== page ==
As a physician, you’ve sacrificed years of your life, significant monetary resources, and countless hours of sleep to achieve the success you have today. Through your education and extensive training, you’ve accumulated the knowledge and skills needed to make critical, life-saving decisions on a day-to-day basis; however, when it comes to finances, evaluating important money-related choices might not come as easily.
For high-income earning individuals like physicians, proper financial management is imperative for maintaining a high quality of life throughout (and beyond) the trajectory of a lucrative career. With this in mind, we’ve compiled a list of the top 3 financial mistakes physicians tend to make so you can avoid making these same missteps in your own financial life.
1. Not Accounting for a Reduced “Work Life Span”
If a physician graduates from medical school four years after college and completes the shortest of the internship and residency programs, which is three years long, then that physician won’t enter the workforce until nearly thirty years of age! In the meantime, professionals of the same age have already purchased homes, started families, and begun funding their 401(k) plans.
Once the rigorous training is over, many physicians are eager to do the same—purchase a home and start a family. Certainly, with a large paycheck suddenly coming in, these dreams can’t be so unreasonable. The majority of physicians will also have significant student loans to tackle, which can translate into a postponement of retirement contributions until roughly age 40. After all, who wants to divert their paycheck to retirement when they’ve just finally broken into the workforce? The competing priorities of family life and student loan payments tend to take precedence over retirement savings in the early working years of a physician’s life.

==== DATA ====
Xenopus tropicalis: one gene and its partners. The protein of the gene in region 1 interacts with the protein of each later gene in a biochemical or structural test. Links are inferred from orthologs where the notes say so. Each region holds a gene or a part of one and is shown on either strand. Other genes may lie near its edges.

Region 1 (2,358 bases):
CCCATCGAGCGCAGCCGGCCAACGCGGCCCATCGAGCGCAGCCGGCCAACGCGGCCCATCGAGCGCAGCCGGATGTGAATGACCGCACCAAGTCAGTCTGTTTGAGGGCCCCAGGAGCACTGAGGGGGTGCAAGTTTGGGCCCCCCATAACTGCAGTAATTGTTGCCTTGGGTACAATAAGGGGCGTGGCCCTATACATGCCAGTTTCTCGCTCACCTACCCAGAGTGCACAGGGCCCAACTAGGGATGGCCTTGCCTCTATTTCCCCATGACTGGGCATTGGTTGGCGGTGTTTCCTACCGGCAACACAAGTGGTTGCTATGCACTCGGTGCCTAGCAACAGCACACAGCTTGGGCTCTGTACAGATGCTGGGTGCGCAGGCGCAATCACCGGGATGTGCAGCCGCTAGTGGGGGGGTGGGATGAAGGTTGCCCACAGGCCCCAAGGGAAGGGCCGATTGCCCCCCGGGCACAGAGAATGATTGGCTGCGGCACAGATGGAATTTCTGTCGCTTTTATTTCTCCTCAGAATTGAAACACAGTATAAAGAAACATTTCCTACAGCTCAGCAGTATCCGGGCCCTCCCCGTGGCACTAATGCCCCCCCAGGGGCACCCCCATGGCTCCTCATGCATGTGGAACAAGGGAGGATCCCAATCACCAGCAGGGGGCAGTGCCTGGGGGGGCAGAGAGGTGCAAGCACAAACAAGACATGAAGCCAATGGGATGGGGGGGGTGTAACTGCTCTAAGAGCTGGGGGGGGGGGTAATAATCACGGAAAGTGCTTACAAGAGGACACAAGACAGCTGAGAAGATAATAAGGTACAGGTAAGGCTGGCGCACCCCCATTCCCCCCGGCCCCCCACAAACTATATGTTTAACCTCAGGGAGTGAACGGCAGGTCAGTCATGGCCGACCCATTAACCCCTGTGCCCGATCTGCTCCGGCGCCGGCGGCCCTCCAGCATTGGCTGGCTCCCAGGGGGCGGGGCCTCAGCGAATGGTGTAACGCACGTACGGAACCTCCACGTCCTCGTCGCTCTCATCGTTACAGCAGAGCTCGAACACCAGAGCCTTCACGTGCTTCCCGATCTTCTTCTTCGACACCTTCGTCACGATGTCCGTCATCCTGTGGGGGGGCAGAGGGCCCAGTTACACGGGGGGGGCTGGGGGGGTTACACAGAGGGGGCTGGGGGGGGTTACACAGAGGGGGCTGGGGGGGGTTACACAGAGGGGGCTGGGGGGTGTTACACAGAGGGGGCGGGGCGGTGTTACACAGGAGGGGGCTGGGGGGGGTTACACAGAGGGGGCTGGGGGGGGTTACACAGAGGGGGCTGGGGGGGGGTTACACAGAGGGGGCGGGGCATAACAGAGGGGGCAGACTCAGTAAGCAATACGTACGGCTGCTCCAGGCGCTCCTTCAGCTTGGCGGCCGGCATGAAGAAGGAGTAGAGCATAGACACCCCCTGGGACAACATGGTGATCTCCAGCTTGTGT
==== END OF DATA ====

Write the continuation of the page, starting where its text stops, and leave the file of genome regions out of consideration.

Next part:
But herein lies the problem: if an individual doesn’t start saving for retirement until they are nearly forty years of age, and they’d like to retire around the average retirement age of 60-65, they’re going to be grossly behind in savings. This is especially true of high-income earners who will likely want to live a comparable (if not improved) lifestyle in retirement. Essentially, physicians have fewer years to accumulate more resources.
What is the result of postponing retirement savings? More and more physicians are struggling to retire. Many are still working fifty to sixty hours a week well into their seventies or deciding to retire earlier with less than they expected, lamenting not having started thinking about retirement sooner.
Do not delay retirement savings despite your other financial obligations.
As soon as you begin receiving a paycheck, “pay yourself first” so you don’t fall behind on retirement savings or have to live a diminished lifestyle later in life. Investments are only as effective as the time you allow them to work for you, so starting early will give you the highest probability of success.
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Consult with a financial advisor who specializes in working with physicians. The right advisor will help you sift through debt repayment, home purchases, saving for your children’s college educations, planning for retirement, and much more. It’s all feasible, but the key is to start as soon as possible.
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